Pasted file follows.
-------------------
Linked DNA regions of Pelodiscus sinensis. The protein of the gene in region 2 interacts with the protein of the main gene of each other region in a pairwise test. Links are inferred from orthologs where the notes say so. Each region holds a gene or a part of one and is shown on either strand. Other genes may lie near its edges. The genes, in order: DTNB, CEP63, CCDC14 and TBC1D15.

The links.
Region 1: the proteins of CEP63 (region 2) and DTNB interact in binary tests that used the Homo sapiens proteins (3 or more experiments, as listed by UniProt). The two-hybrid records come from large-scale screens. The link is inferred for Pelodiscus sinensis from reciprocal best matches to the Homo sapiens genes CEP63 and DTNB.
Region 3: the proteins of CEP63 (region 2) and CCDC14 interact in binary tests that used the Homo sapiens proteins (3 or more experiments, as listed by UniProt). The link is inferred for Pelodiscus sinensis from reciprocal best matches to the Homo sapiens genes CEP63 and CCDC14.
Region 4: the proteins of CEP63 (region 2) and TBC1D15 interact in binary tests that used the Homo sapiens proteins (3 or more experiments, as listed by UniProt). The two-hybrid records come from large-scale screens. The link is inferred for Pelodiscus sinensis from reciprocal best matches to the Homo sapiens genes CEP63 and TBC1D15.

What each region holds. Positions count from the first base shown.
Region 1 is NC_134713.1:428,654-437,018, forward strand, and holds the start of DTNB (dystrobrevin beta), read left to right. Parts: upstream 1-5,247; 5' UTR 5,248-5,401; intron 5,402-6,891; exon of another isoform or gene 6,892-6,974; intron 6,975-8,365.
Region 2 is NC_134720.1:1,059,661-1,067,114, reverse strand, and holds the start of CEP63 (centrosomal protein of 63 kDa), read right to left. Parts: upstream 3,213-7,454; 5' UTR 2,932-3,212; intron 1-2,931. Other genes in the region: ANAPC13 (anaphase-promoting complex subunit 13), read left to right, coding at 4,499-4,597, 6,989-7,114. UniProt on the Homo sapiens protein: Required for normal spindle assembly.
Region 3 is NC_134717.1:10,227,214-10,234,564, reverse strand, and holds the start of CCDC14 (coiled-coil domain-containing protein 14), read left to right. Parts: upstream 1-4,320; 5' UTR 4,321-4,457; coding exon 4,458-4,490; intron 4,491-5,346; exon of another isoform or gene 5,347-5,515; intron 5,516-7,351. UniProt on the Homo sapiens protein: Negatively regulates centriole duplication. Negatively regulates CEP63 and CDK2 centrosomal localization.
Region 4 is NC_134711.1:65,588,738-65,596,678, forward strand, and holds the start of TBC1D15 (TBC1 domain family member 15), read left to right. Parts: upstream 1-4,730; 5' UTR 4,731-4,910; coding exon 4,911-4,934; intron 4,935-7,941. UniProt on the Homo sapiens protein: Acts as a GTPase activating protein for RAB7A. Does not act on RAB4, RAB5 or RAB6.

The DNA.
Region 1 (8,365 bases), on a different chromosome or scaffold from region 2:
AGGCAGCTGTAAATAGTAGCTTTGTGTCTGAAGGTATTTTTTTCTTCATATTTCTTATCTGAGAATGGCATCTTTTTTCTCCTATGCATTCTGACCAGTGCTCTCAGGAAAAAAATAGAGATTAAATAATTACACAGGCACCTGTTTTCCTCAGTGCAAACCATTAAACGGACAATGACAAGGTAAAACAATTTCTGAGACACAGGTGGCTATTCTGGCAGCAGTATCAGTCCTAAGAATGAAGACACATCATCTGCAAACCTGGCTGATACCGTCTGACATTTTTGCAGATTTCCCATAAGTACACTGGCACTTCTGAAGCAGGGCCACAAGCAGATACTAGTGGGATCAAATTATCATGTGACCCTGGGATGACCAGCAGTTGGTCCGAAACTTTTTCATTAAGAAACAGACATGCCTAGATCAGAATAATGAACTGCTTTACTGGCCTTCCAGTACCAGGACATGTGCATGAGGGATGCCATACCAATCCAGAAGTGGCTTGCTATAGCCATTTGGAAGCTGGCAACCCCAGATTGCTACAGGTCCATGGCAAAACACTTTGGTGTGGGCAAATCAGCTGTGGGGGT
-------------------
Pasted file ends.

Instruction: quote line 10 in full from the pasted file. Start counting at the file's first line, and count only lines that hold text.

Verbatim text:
Region 4 is NC_134711.1:65,588,738-65,596,678, forward strand, and holds the start of TBC1D15 (TBC1 domain family member 15), read left to right. Parts: upstream 1-4,730; 5' UTR 4,731-4,910; coding exon 4,911-4,934; intron 4,935-7,941. UniProt on the Homo sapiens protein: Acts as a GTPase activating protein for RAB7A. Does not act on RAB4, RAB5 or RAB6.